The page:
Aside from Madoff-venting, the debates rage about the solutions. At Occupy Wall Street, which I visited last week, you have, on the one hand, a number of concerned Americans questioning — or outright decrying — capitalism in all its trappings. They suggest that the only solution is to raze and rebuild the entire political and financial system.
Unfortunately, they are still experimenting with new models to offer in its place.
On the other, you have national leaders quick to denounce the financial crisis, but just as quick to vote down any new rules aiming to prevent a financial crisis in the future.
Already, we are seeing the results of this splintering of the populace: we remain effectively paralyzed to redress our own fragility, forced to lurch from one crisis to the next. Large financial powerhouses continue to fail spectacularly as the Department of Justice, the Federal Bureau of Investigation, the Securities and Exchange Commission and a smattering of other government agencies struggle to keep up with reports of unchecked theft, negligence and fraud amid budget cuts frequently meant to hobble them (as if the backlog of cases they’re drowning in wasn’t enough).
In the meantime, too much money in all the wrong places undercuts the healthy cleansing that might otherwise be achieved through a democratic elections process. As one hedge funder told me while in New York last week: “Nothing can pass C0ngress, because the Republicans believe all regulation is bad. They don’t want another financial crisis, but they don’t approve of any new rules either. They haven’t quite worked out their dogma yet.” And we know Obama and the Democrats, whatever the dogma, do not appear capable of executing a plan.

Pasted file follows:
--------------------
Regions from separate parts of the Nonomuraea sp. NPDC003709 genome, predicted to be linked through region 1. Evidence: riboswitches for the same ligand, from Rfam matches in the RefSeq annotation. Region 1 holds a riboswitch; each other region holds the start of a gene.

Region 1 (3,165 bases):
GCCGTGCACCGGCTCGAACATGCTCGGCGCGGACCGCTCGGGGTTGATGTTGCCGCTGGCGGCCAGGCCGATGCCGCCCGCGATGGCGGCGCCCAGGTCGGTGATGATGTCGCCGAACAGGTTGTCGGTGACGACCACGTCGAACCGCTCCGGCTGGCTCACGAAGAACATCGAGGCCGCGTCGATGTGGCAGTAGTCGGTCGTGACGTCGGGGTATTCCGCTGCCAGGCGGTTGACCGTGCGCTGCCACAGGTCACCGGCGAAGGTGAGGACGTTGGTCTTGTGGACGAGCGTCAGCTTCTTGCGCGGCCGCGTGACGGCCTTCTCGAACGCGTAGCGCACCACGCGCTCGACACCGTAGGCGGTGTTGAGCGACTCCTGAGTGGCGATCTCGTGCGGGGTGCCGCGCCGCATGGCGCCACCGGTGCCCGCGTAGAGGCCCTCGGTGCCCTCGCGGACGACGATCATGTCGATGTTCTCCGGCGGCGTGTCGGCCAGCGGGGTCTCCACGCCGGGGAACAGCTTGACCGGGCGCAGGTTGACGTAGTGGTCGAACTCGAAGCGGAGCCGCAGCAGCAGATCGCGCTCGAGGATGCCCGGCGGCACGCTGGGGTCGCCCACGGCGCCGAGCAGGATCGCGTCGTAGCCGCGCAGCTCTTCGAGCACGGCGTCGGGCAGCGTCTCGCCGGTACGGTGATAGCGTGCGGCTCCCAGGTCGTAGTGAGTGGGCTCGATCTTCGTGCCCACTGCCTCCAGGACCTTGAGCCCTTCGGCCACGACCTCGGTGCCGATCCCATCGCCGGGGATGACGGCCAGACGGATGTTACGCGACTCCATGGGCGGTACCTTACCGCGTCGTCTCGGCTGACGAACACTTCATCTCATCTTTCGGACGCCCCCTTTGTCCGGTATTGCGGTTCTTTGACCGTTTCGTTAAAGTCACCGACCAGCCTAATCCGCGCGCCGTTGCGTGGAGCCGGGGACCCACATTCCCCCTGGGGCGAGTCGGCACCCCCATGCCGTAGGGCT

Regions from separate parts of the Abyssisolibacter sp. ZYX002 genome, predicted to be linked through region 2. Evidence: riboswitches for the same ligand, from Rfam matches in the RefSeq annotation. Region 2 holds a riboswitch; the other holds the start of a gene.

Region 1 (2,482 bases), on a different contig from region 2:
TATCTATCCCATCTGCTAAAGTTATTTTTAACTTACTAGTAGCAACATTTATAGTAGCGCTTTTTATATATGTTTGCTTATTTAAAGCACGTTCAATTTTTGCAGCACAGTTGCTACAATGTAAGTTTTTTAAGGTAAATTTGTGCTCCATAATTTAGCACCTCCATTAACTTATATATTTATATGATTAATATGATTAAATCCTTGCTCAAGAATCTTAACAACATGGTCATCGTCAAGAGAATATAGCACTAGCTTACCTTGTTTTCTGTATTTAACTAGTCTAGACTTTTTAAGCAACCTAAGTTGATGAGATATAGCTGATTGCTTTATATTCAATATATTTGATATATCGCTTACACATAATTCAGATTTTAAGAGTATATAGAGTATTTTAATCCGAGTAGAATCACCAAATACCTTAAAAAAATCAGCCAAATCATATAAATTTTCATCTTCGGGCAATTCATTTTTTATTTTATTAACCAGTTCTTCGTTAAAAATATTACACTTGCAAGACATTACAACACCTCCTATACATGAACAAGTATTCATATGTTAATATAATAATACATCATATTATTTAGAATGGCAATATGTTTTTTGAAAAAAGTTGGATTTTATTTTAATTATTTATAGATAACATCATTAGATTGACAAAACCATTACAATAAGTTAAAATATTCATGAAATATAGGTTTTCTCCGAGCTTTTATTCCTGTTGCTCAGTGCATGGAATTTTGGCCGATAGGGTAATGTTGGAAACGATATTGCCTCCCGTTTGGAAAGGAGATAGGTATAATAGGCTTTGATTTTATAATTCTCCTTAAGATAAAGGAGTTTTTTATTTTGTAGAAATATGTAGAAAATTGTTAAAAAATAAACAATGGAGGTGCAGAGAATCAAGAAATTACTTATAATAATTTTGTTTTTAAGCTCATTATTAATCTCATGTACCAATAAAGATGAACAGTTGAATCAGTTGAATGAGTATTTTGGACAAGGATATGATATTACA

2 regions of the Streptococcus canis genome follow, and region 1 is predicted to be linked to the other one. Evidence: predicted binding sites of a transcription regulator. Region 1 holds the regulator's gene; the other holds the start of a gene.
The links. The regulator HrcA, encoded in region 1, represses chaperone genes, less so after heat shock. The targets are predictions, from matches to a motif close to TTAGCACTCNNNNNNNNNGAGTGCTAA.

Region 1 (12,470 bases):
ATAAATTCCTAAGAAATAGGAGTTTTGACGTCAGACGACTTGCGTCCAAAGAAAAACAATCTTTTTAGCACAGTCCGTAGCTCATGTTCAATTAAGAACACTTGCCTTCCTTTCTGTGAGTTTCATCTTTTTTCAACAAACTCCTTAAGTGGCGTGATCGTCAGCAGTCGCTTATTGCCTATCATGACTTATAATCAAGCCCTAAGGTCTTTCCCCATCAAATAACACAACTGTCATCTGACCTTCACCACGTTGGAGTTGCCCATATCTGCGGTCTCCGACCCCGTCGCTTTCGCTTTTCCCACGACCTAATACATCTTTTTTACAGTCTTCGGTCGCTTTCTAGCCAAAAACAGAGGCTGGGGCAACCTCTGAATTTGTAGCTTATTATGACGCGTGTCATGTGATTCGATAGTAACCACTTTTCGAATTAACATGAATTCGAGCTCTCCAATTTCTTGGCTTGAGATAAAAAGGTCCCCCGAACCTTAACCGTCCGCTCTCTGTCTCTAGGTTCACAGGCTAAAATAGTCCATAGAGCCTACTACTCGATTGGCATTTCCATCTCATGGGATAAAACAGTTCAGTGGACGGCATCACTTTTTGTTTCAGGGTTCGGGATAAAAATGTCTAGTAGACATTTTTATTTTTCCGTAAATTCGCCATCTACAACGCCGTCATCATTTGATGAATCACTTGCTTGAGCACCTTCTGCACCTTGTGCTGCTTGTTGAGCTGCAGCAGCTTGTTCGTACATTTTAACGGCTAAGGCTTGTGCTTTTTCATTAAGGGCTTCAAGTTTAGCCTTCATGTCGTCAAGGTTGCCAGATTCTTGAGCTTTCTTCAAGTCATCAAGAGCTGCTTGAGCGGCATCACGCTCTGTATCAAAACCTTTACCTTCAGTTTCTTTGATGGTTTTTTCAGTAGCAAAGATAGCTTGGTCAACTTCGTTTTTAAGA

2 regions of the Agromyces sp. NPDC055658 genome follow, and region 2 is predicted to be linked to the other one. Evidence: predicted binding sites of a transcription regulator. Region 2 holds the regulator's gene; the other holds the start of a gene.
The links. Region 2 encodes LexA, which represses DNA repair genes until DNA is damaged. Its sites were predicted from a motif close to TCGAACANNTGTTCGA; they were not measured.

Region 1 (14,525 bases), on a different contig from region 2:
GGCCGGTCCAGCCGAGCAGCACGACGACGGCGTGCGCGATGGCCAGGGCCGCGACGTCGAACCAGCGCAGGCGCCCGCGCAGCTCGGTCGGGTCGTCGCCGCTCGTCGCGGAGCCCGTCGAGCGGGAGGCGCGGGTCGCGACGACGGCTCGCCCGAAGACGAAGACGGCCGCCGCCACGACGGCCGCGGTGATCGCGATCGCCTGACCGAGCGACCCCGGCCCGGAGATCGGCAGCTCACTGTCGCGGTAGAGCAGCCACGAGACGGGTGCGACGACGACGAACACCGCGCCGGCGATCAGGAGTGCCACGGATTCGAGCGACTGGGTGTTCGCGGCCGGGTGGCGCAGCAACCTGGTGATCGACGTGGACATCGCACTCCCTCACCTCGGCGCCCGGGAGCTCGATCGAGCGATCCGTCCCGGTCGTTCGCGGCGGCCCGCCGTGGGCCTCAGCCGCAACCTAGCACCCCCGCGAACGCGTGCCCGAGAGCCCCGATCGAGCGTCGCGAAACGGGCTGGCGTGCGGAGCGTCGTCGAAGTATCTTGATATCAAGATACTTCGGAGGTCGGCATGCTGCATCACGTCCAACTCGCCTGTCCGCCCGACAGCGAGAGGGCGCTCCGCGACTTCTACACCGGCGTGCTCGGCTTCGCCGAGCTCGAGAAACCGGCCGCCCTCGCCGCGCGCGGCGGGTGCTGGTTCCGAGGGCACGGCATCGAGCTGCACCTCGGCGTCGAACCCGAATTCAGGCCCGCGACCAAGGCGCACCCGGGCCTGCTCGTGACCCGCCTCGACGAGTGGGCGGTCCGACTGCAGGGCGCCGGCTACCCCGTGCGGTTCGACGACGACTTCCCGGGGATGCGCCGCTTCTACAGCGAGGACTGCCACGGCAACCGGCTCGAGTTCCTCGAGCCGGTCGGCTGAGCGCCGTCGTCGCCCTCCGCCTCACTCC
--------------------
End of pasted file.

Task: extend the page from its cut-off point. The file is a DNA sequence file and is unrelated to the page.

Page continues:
Last week, former U.S. senator, New Jersey governor and high-ranking Goldman Sachs executive, Jon Corzine, stepped down from a job he held for just over a year as head of the world’s largest futures brokerage house. The 200-year-old-plus brokerage, MF Global, handled traders’ transactions in the multitrillion-dollar futures market, where people bet on the future prices of everything from soybeans to gasoline to interest rates.
Corzine’s company, which sought to become a mini-Goldman Sachs, filed for bankruptcy after betting more than $6 billion on bonds tied to the European debt crisis and getting caught short. Corzine, a self-described son of an insurance salesman who grew up on a “small family farm” in Illinois, raked in hundreds of millions at Goldman as he ascended to its highest echelons after starting out as a bond trader there.
Given his trading background, Corzine very likely understood exactly what kind of risk his brokerage was taking ahead of its downfall. (“A good rule of thumb is, if the guy is not a former trader, he probably didn’t know what hit him,” the hedge funder told me over a nice-sized steak. “But if you’re a former trader, you get the joke. You probably wrote the joke.”) Continue reading A Certain Stylishness In Hating The Rich→